By Ann F. Monroe
The late television and radio writer Andy Rooney once made this observation about the inevitability of growing older: “The idea of living a long life appeals to everyone, but the idea of getting old doesn’t appeal to anyone.”
Too often, aging is accompanied by increased isolation. Despite medical advances that may prolong life, the reality is that social isolation affects seniors “when decreasing economic resources, mobility impairment and the death of contemporaries conspire to limit social contacts,” noted researchers from University College London. People who are socially isolated face increased risk of cardiovascular disease, infectious illnesses, cognitive decline and death.
These conclusions come from a study published recently in the Proceedings of the National Academy of Sciences. The researchers found that isolated seniors were more likely to be older, unmarried, have limited education and be less wealthy. Further, social isolation was associated with health conditions such as chronic lung disease, arthritis, impaired mobility and depression.
Social contact, on the other hand, aids health management. People who live alone or lack social contacts may experience increased risk of death should health conditions worsen, since they lack a network to monitor their health and urge medical attention.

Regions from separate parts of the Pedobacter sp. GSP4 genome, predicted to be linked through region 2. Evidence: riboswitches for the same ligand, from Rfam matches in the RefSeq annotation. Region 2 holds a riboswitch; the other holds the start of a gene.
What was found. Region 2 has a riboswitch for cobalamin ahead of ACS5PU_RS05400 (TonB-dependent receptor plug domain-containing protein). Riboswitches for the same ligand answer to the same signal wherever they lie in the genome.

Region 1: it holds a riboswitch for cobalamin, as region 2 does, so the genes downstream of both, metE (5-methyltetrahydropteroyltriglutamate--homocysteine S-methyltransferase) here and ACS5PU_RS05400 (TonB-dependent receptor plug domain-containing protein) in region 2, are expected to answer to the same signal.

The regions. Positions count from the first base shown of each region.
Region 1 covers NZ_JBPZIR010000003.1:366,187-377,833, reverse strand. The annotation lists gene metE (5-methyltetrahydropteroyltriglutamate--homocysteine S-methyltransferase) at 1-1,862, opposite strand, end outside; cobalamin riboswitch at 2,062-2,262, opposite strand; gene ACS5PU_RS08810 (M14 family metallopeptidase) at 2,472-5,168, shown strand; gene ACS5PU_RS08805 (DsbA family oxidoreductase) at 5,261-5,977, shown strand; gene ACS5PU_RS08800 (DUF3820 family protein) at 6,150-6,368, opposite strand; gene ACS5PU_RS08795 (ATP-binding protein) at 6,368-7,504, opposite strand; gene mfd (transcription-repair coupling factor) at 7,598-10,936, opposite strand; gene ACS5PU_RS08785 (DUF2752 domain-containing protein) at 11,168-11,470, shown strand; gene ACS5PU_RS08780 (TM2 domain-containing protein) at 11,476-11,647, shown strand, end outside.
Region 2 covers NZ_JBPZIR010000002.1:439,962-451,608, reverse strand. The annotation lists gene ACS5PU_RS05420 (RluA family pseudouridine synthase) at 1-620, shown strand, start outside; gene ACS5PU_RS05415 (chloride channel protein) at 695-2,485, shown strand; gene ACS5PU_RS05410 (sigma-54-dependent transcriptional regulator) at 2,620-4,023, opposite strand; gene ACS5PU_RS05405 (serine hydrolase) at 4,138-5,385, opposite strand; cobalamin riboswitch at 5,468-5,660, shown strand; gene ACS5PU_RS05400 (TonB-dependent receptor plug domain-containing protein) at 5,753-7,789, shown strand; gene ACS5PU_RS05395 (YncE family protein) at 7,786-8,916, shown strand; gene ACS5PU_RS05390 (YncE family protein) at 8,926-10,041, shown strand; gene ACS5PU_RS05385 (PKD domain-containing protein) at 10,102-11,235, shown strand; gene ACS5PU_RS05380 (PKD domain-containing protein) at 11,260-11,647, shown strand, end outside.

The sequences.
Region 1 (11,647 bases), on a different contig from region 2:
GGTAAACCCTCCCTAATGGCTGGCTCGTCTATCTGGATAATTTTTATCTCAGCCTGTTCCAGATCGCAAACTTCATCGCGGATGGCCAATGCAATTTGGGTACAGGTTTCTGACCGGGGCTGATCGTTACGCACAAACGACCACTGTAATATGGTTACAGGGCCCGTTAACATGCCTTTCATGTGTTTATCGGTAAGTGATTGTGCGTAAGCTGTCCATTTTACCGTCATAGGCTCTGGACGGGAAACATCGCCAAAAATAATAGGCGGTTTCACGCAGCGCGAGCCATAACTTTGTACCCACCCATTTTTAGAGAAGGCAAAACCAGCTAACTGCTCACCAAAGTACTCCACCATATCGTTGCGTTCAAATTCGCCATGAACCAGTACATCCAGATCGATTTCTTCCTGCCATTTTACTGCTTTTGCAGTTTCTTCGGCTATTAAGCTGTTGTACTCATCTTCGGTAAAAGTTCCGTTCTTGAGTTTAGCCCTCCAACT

More people of all ages live alone these days and, therefore, risk social isolation. About 28 percent of all non-institutionalized adults 65 and older lived alone in 2012, according to the U.S. Department of Health and Human Services’ Administration on Aging.
The population of people 65 and over in Western New York is expected to increase 26 percent between 2000 and 2030.
Participating groups reported an increase in the number of volunteers assisting seniors; success in providing home modification products such as smoke detectors and carbon monoxide detectors; growing social contact through new neighborhood groups and events; informing more seniors about the activities and services available; and success in identifying and obtaining additional financial support to continue and expand their activities.
Ann F. Monroe is president of the Health Foundation for Western and Central New York.